|Pramod Bhasin |
But in a market where scale is king, he will have to do much more than just open new centres and focus on inorganic expansion. As captives increasingly find it difficult to operate in this high-scale market and have their margins shaved razor-thin by more efficient third parties, Bhargava has already strung together a slew of M&A deals to jump start his presence in the global market. Intrinsic to the WNS growth strategy has been its ploy to acquire companies to establish itself in industries where it did not have a presence. Over the last four years, the company has made five acquisitions. The company acquired Town & Country Assistance, Claims BPO, GreenSnow, Trinity Partners, PRG Airline Service and Marketics Technologies, in the process buying its way into markets as diverse as healthcare, analytics and mortgage services. "We make acquisitions in areas where we are not present and this method has been a very important driver of diversification into new industries and services," says Bhargava.
WNS is hardly alone in its endeavours to warp speed its growth in the rapidly evolving BPO market. Companies both larger and smaller than WNS are tripping over themselves to try and build the scale and skillsets required to stay relevant in this market. "We see the industry rapidly consolidating and our clients want to see large scale and global delivery capability," says Ananda Mukerji, MD and CEO, Firstsource, who says that very quickly, a revenue base of around $200 million (others prefer to use a headcount of 10,000 employees) will become the bar for large players in the industry. "We already have around 15,000 people and delivery capability across India, the Philippines and will soon add more locations to that list," he says. Rather than become large players serving multiple industries, industry executives like Mukerji believe that the market will get distilled into the top 5-10 players, focussing on two or three verticals and the rest either dying out or settling into profitable niches.
MD & CEO/ Firstsource
For companies that have successful transition, like Genpact, the challenge now is to hunt down and cement long-term third-party contracts. In addition to what it had inherited from GE, Genpact has more than 35 clients, including two dozen Fortune 500, and the total number of clients as of date would be in excess of 80. "Over the last year, we have added approximately 15 new clients, including major pharmaceutical firms, auto manufacturers, and financial services firms, including major banks and insurers," says Pramod Bhasin, CEO, Genpact, who has been with the operator since it commenced operations back in 1997. More recently, Genpact is believed to have struck a deal with Cadbury Schweppes for managing its accounting and hr processes out of India. This fits in with Genpact's area of focus so far that has included finance and accounting, sales and marketing analytics, customer services, collections, supply chain and information technology. "We don't want massive number of customers but just work with the key ones and concentrate on process excellence," says Bhasin.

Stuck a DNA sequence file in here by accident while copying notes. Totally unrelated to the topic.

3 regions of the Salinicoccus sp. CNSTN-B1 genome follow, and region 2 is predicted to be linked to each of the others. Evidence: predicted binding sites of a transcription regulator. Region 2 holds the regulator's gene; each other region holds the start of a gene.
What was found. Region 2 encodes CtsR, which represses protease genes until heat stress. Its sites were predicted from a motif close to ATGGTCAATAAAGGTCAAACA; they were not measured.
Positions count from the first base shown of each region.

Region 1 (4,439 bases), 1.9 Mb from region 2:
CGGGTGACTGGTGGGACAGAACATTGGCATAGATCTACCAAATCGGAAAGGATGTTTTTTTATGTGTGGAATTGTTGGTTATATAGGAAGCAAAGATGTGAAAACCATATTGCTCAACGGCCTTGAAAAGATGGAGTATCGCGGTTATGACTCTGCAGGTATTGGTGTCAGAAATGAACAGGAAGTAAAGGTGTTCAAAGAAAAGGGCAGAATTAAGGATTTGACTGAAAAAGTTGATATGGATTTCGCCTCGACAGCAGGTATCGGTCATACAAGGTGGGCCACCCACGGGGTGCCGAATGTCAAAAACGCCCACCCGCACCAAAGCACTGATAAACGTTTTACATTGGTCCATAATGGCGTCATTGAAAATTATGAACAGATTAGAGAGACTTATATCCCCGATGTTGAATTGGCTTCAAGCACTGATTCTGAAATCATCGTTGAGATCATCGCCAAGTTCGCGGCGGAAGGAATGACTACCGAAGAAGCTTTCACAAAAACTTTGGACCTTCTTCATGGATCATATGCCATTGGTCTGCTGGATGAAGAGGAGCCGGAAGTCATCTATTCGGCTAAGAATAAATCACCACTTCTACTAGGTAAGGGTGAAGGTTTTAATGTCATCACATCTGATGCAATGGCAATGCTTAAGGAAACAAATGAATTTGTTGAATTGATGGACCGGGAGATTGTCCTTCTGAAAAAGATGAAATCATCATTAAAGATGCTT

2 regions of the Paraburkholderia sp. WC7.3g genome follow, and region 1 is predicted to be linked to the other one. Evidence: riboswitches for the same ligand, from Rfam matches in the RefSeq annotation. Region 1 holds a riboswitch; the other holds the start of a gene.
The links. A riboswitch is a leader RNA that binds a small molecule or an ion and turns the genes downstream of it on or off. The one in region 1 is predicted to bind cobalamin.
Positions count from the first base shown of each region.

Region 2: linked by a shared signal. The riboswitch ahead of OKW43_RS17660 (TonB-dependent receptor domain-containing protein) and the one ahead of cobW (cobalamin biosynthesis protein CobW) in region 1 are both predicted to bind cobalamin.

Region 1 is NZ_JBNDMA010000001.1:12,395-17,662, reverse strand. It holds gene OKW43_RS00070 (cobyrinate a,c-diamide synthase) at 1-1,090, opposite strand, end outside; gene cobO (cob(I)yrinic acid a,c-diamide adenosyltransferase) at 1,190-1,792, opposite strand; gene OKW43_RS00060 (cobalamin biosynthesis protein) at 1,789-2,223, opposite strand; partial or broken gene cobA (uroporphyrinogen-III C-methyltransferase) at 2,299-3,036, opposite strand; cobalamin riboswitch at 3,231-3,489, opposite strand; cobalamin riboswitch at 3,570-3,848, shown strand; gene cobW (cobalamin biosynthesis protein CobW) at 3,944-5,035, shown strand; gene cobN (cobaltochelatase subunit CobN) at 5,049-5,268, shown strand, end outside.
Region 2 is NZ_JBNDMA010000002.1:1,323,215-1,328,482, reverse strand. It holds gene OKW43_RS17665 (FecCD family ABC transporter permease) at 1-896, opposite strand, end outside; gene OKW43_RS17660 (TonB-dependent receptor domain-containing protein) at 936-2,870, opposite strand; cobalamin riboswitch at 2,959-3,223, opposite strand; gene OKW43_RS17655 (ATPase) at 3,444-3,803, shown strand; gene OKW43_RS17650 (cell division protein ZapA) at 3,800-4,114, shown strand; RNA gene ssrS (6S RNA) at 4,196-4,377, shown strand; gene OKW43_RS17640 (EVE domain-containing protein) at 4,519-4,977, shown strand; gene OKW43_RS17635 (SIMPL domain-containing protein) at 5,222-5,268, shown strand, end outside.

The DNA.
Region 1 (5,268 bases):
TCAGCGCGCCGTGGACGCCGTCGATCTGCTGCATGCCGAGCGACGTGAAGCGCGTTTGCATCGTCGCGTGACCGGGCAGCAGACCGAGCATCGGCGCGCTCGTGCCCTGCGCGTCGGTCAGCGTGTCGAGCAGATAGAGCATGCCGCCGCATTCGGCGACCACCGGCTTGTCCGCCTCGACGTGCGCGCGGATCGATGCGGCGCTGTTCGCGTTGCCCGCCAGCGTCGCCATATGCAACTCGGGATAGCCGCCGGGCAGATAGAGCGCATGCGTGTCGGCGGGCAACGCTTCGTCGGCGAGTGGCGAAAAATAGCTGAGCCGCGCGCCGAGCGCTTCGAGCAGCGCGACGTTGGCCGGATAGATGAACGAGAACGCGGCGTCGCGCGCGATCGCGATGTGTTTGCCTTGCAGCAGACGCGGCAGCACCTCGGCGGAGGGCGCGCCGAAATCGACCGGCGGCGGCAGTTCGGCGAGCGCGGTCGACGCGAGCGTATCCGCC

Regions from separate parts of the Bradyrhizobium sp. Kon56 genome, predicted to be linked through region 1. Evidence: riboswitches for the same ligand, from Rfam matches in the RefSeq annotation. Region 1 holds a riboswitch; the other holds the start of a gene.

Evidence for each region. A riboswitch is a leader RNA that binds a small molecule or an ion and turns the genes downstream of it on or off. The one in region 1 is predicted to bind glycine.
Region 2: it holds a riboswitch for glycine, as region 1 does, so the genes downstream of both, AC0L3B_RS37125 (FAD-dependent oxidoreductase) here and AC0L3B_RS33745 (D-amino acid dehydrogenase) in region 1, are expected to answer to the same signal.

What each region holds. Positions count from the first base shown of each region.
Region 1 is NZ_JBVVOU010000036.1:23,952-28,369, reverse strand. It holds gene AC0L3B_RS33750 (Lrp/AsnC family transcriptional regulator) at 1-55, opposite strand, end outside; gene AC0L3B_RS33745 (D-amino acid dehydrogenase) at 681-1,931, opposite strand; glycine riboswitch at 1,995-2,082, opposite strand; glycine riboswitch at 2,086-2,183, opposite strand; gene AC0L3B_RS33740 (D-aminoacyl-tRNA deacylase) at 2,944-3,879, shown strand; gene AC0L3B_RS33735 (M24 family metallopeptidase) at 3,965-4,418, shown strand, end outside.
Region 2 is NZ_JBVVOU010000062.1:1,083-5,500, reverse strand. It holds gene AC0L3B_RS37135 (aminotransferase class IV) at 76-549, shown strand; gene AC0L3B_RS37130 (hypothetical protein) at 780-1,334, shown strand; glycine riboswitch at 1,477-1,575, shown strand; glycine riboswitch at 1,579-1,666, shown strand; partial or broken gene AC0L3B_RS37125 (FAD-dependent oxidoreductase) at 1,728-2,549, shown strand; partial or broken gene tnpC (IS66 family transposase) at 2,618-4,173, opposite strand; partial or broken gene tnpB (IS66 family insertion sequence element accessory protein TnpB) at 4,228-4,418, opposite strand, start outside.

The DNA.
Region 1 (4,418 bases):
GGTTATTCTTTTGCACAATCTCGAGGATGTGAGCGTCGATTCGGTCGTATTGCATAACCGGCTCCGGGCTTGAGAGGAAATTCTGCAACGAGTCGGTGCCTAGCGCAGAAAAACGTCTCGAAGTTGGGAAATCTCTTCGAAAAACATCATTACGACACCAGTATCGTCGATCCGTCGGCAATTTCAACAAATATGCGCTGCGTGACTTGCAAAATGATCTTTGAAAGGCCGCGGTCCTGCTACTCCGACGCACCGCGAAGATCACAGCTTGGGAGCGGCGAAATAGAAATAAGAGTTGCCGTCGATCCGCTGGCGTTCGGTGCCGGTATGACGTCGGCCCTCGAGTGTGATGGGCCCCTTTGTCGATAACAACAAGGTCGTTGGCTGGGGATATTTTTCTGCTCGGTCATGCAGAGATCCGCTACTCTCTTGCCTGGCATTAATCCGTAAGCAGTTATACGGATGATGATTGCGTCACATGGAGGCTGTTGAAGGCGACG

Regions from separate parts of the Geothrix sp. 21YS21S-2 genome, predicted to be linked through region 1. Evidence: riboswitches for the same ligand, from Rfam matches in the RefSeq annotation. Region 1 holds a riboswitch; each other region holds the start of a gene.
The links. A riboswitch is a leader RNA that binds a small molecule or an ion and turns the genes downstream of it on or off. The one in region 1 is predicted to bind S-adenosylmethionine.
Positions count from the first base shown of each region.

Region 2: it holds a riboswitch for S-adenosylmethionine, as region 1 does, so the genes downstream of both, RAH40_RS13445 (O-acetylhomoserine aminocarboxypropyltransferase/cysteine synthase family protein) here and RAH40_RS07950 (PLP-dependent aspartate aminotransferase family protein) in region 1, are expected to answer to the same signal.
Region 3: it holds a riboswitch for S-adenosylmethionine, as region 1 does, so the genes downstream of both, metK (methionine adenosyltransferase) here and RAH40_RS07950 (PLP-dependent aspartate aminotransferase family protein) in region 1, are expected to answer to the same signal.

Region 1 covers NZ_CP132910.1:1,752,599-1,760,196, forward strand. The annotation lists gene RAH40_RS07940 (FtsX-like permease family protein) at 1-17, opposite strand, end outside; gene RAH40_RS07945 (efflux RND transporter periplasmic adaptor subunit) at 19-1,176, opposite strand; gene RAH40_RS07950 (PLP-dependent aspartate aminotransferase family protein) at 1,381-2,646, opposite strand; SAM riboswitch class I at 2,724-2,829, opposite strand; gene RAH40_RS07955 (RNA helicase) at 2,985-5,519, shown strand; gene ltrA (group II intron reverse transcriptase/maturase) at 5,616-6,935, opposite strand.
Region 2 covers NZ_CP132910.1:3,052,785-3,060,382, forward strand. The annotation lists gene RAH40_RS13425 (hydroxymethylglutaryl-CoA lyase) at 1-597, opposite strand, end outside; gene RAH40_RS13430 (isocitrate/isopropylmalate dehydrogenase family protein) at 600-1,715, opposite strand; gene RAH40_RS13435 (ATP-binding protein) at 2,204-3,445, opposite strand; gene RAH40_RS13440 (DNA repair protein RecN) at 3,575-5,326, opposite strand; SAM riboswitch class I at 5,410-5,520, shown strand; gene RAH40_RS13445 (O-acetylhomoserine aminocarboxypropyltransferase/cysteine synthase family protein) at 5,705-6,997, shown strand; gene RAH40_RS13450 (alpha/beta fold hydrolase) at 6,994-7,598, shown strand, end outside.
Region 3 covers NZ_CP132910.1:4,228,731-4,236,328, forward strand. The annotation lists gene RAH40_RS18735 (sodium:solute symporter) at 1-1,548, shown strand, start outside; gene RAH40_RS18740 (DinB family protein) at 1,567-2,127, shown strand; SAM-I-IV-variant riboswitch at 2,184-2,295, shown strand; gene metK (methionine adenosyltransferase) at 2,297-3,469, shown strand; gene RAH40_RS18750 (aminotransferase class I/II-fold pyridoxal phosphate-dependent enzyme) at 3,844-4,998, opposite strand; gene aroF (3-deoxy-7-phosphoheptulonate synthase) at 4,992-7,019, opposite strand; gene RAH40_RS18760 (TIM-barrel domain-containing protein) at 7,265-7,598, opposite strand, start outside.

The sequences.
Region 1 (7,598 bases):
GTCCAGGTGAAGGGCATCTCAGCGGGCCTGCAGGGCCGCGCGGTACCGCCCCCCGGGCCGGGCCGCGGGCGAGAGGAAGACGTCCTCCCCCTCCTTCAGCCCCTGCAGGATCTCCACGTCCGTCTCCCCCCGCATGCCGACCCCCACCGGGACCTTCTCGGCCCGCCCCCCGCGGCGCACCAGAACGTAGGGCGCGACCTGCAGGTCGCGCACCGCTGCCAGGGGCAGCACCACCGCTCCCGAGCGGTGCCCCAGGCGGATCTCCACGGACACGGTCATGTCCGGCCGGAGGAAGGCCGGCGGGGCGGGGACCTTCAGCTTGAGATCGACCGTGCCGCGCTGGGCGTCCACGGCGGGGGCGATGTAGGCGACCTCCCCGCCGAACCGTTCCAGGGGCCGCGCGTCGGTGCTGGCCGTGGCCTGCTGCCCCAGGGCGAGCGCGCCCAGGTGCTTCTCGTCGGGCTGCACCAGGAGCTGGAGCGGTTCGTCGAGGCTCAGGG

Among the top few players, this process seems to have already begun with WNS, for example, focussing on travel and hospitality, Firstsource on financial services and telecom and the largest vendor Genpact, too, zeroing in on financial services and manufacturing to drive its growth. "We have just tapped perhaps 5 per cent of our target market and are now beginning to move away from traditional metrics such as call time turn around to newer measures such as process improvement," says Firstsource's Mukerji. From low-end call centre work being shipped to India centres a few years ago, Indian vendors are now being proactively sought out to take over and manage global facilities for large western clients. "We started our operations in Argentina by acquiring the 300-person centre for an American (among the three largest) telecom companies and re-defining their enterprise and consumer support," says Mukerji.
|Neeraj Bhargava |
As Indian vendors get closer to the core of the customer, they are also beginning to undertake "higher end" work for them, including areas such as analytics, which actually drive their business. At WNS, for example, analytics already accounts for 27 per cent of the company's revenues and this continues to grow as its acquisition of Bangalore-based analytics provider Marketics is fully integrated.
Points out Mohit Rana, Principal, at Kearney: "As alternative destinations like the Philippines and eastern Europe develop, companies like WNS must look to offer more compelling value proposition not based just on cost. Increasingly, outsourcing service providers will be asked to demonstrate domain expertise."
He's right and, in fact, the urge to merge is in part explained by the need to acquire newer domain skills. Take, for example, WNS's acquisition of Marketics. The $65-million acquisition made sense because it immediately gave WNS new capabilities and access to (nine) Fortune 200 companies.
With most of their multi-billion dollar clients demanding a geographical presence, most of the vendors will also begin to look for worthwhile acquisitions in the competing low-cost markets such as the Philippines, Latin America and Eastern Europe. In other words, ITEs will have to go the IT way.
(With Rishi Joshi and Amit Mukherjee)